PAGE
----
Project TURN is the prison-based education program that grew out of our realization here in Walltown that there are two kinds of people in America—those for whom prison is an unimaginable reality and those for whom it has always been part of their life. When we came here fresh from college with a lofty theological vision, most of us fell into the first category. We quickly learned that most of our neighbors live and move and have their being in the second.
Which is why, after several years of watching friends move in and out of the criminal justice system, we decided that School for Conversion needed to find a home in prison—a space where outsiders and inmates could sit together, learn from one another, and begin to cross this barrier that’s every bit as strong as the color line was a century ago.
Doing this sort of thing, you make friends. A few weeks ago, Project TURN’s director, Sarah Jobe, called me from the prison to say she needed help. Julie, a woman who’s been incarcerated for twenty years—a woman who has taken a number of our classes now—had just learned that she was being paroled. Today.
Of course, she knew that her release date was near. She had planned to start a re-entry program in three months. But the word she had just gotten on this particualr morning was that she had to leave today.
One of the many problems of our very broken system of mass incarceration is that it is not set up to care for people like Julie. Though nothing of this plan had been communicated to her, it was all within the law. No one had broken any rules. She was expected to get in a car, ride to the county of her infraction—a place she hasn’t visited in twenty years—and get out on the street corner. This, according to the system, is good news to Julie.
It was not. Her particular case was complicated by the fact that, due to the nature of the plea that she had agreed to sign when she was hauled into jail after reporting her husband for child abuse, Julie is registered as a “sex-offender.” This does not mean that she ever sexually abused a child. But it does mean that her name is on a list that makes everyone think she did. It also means she cannot live in a household with children or within 1000 feet of a school or daycare facility. That counts out all of our houses here in Walltown as well as most of the friends we know who are willing to welcome strangers into their homes.
This is the conundrum Sarah and I were discussing when, after a long pause, she said to me, “Well, call me if you think of anything. I’m going to call some other folks.” Her call to me having been perfectly useless, she started going down the list of other places that might help. For every answered phone, an apology. And a no.
Then, in a moment of desperation, Sarah picked up the list of women who’d come into the prison to study with Project TURN last semester. Graduate students, they’re mostly single. She decided to give them a try. Within an hour, two of them who are roommates called back to say, “Yes. Of course we’ll host Julie. Just tell us when she’ll be here.”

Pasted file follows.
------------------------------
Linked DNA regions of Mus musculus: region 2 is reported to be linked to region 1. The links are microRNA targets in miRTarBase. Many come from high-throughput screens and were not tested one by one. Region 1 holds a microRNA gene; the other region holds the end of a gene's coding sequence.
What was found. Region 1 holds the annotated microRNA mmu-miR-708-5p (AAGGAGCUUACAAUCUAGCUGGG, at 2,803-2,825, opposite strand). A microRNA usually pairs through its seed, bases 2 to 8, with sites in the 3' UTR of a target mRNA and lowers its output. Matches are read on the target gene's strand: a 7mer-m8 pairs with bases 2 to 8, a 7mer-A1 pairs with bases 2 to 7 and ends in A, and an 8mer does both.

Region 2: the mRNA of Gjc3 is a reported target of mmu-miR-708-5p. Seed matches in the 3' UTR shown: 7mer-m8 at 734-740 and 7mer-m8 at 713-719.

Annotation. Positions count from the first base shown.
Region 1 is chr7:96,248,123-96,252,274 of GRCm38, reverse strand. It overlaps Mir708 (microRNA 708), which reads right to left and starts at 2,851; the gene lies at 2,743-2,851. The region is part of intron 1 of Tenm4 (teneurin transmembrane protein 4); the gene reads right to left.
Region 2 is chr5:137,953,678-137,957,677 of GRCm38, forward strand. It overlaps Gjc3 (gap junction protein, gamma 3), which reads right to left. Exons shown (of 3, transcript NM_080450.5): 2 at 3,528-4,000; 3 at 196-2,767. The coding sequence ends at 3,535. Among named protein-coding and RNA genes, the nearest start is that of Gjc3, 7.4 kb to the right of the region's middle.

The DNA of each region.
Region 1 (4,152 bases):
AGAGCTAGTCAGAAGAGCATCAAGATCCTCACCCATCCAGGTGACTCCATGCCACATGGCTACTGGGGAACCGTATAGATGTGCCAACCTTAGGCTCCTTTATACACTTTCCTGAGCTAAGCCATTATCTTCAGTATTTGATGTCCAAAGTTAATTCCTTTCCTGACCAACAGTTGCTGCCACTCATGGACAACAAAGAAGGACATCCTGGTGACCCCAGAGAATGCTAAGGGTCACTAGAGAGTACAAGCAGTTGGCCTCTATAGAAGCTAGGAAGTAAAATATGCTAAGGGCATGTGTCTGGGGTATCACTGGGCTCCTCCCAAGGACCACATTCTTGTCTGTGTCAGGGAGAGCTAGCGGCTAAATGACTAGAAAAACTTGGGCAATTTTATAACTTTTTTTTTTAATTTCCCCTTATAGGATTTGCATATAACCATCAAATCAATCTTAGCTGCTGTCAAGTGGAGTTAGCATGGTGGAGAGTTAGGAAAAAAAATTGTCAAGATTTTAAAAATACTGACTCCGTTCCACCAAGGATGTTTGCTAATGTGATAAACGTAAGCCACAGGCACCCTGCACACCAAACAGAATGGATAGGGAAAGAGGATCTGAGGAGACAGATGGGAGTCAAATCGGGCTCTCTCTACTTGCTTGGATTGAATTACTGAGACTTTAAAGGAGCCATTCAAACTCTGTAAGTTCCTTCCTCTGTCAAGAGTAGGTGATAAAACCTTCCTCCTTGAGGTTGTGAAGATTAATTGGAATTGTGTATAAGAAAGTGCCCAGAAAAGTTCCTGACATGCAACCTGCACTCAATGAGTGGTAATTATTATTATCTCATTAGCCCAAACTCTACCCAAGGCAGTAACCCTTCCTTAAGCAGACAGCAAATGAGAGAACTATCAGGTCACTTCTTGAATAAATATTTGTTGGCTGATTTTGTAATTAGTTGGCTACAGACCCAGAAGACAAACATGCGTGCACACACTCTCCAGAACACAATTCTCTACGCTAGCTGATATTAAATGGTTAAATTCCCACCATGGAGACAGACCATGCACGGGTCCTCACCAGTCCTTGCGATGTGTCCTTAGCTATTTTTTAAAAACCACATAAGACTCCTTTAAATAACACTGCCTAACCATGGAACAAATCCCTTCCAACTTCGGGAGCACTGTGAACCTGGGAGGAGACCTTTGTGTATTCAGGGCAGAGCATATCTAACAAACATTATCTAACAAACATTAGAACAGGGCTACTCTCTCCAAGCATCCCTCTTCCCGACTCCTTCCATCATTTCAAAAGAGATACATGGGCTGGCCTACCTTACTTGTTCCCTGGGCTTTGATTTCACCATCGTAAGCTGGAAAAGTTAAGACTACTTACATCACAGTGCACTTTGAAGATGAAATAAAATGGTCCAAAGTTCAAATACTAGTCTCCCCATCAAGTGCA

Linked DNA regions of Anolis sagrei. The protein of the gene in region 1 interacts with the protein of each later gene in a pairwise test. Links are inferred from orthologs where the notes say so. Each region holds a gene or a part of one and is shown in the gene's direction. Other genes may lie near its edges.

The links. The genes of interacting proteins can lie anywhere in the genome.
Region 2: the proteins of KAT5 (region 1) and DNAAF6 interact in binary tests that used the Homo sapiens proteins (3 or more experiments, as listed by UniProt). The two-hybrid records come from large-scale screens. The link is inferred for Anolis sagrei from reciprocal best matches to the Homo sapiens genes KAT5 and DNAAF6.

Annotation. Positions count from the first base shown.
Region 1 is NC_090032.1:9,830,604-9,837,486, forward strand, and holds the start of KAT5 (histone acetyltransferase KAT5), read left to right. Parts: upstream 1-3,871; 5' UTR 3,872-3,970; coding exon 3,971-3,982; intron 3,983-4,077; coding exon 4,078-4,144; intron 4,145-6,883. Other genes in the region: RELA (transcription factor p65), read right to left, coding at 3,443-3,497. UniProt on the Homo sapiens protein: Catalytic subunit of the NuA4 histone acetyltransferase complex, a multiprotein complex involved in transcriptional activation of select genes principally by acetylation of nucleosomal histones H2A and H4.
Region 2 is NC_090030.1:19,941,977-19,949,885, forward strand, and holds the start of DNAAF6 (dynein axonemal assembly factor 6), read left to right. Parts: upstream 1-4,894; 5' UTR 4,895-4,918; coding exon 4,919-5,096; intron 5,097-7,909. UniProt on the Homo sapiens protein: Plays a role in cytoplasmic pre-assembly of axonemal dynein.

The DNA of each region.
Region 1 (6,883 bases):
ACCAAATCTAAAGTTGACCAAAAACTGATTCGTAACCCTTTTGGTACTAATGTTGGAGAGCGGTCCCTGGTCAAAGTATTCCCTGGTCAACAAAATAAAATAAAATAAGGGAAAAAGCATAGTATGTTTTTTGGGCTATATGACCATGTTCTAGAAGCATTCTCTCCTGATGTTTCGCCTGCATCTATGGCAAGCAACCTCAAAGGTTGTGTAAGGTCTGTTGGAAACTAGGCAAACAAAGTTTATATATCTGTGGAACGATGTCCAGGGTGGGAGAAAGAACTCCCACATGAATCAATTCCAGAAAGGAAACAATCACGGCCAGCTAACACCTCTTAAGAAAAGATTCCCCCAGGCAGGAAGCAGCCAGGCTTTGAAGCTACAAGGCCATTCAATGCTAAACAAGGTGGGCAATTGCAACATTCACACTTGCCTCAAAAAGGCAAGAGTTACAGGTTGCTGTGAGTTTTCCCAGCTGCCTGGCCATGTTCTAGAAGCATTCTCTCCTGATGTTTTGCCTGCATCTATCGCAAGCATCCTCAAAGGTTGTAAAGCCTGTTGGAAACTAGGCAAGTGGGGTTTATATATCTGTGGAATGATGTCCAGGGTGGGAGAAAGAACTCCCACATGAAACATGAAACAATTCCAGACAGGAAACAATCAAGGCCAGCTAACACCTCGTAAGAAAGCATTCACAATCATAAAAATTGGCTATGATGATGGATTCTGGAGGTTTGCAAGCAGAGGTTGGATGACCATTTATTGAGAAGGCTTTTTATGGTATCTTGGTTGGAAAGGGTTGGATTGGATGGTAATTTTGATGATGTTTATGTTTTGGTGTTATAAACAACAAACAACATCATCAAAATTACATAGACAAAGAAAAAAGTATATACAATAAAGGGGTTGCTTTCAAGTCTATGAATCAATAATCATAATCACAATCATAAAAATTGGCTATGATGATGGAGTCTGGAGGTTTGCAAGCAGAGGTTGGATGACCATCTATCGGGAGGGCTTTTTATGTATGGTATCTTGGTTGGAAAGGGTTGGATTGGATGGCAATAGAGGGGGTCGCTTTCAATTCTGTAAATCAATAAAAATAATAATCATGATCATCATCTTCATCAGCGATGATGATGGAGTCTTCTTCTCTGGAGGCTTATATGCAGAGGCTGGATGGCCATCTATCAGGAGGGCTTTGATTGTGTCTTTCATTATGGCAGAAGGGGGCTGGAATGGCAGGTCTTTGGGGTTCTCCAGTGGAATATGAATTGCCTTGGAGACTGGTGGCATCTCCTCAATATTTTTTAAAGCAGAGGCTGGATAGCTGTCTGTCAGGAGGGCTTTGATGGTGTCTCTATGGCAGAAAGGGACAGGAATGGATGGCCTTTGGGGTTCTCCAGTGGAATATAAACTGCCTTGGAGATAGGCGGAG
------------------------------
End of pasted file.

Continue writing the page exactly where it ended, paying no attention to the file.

We’ve been at this peculiar form of education for going on five years now, and I can’t think of a better example of why it matters than this single story of welcome. Because Julie, if you know her, isn’t someone you want to see dumped out on a street corner. Because nothing overcomes the prison line in our society like a space where outsiders and incarcerated folks can meet on common ground.
At our School for Conversion board meeting a few weeks ago, Sarah shared with everyone that she is transitioning out of the Project TURN Director role. She’ll still be teaching at the prison where she’s been since the beginning. But the program that she launched so skillfully has grown beyond the time she has to manage it. I couldn’t be more grateful for the work she’s done.
But I was also delighted to be able to simultaneously introduce to our board Ian Strickland, who has already started as TURN’s incoming director. (He and Sarah will work together this summer to ease the transition.) Ian came on board at the beginning of June to assume oversight and management of TURN, as well as coordination of our Federal Prison site at Butner. Inspired by Sarah’s report on TURN’s recent growth and convicted that this is something more people need, the board committed to raise $10,000 this summer to expand Project TURN and bring Ian on for double the hours.
I’m delighted. But I also need your help. Could you make a one-time donation of $20 to help us make this happen? What’s more, could you help us spread the word about Project TURN and the good fruit that this program is beginning to bear?
Whether you’re the sort of person who could never imagine going to prison or the sort of person who’s always known you might, I hope you’ll join us. By creating spaces where it’s possible to imagine a better way, we sow the seeds of a better system here in the shell of the old.